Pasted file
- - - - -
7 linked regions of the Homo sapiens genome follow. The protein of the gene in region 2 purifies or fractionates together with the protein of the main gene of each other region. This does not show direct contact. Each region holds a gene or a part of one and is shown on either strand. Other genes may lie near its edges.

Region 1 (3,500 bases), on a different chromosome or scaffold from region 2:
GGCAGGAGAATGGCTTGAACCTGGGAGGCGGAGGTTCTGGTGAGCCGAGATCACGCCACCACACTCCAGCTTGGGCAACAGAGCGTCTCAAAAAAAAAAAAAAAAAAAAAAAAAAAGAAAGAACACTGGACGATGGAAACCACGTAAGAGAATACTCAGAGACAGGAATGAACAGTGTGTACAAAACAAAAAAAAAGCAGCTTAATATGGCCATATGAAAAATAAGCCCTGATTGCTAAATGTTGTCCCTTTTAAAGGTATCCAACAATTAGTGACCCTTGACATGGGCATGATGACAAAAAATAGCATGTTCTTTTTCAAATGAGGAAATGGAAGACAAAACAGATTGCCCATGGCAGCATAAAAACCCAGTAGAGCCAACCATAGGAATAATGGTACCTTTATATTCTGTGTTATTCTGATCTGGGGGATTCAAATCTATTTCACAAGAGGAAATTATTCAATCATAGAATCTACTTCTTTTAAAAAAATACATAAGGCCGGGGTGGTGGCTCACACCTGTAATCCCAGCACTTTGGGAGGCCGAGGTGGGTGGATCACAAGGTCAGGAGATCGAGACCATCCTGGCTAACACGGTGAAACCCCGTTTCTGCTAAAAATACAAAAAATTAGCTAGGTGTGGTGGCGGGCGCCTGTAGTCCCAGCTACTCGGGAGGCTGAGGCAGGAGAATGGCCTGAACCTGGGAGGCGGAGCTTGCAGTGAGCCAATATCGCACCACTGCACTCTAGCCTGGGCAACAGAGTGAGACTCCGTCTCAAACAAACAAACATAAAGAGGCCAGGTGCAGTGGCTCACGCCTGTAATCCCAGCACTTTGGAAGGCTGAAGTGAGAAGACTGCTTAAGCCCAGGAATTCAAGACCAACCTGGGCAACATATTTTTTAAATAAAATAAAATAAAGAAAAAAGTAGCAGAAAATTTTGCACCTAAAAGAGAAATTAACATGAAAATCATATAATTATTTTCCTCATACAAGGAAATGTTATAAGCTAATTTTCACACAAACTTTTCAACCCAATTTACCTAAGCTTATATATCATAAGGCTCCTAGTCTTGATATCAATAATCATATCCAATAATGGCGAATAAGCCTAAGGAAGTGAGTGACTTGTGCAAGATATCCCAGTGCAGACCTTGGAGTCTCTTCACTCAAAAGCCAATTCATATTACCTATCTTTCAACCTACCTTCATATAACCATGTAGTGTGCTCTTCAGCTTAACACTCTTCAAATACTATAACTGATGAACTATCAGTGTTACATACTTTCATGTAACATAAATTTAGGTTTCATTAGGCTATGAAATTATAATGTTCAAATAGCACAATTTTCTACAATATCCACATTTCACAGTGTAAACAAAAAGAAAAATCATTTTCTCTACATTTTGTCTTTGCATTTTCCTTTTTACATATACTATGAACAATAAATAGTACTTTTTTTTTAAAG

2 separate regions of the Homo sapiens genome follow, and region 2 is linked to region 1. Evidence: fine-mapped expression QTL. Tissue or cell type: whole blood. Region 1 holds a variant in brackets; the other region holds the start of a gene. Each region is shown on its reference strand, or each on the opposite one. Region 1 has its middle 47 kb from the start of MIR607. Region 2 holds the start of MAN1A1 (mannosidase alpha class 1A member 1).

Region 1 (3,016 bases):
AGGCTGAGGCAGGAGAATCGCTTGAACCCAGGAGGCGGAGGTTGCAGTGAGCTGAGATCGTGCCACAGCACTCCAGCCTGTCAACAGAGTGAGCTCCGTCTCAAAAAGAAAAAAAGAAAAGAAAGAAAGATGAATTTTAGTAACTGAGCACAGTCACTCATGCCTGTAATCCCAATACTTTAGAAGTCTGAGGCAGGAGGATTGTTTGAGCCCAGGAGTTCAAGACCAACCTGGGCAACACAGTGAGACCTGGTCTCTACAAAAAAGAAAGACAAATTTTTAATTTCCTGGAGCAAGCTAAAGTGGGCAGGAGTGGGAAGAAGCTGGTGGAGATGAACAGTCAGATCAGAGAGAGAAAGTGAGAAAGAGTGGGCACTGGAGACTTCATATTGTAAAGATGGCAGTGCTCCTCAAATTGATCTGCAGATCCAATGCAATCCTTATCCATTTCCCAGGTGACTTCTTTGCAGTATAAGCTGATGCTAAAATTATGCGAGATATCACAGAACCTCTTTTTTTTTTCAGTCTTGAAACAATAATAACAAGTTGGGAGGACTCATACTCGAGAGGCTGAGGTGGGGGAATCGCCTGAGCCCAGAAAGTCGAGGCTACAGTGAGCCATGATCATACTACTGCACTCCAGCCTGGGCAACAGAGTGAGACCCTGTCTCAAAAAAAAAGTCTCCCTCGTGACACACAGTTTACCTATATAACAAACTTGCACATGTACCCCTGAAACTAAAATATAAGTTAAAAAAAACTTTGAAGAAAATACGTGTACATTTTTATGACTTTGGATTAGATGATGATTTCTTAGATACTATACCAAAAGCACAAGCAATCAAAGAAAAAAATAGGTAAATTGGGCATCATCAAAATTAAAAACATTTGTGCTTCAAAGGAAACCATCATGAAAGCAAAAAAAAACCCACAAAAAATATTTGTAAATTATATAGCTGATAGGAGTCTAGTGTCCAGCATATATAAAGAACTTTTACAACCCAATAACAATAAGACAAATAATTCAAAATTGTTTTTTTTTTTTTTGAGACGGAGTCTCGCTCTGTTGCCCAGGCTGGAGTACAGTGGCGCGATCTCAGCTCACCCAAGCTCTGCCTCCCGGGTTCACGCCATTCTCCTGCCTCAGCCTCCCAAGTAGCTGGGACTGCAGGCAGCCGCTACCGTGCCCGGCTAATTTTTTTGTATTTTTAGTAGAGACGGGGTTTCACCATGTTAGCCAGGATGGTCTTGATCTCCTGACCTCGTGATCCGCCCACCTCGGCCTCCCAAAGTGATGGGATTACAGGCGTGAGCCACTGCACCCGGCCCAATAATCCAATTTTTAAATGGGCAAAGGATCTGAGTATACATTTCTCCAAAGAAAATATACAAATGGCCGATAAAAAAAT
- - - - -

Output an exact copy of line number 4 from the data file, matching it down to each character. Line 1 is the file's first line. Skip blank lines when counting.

2 separate regions of the Homo sapiens genome follow, and region 2 is linked to region 1. Evidence: fine-mapped expression QTL. Tissue or cell type: whole blood. Region 1 holds a variant in brackets; the other region holds the start of a gene. Each region is shown on its reference strand, or each on the opposite one. Region 1 has its middle 47 kb from the start of MIR607. Region 2 holds the start of MAN1A1 (mannosidase alpha class 1A member 1).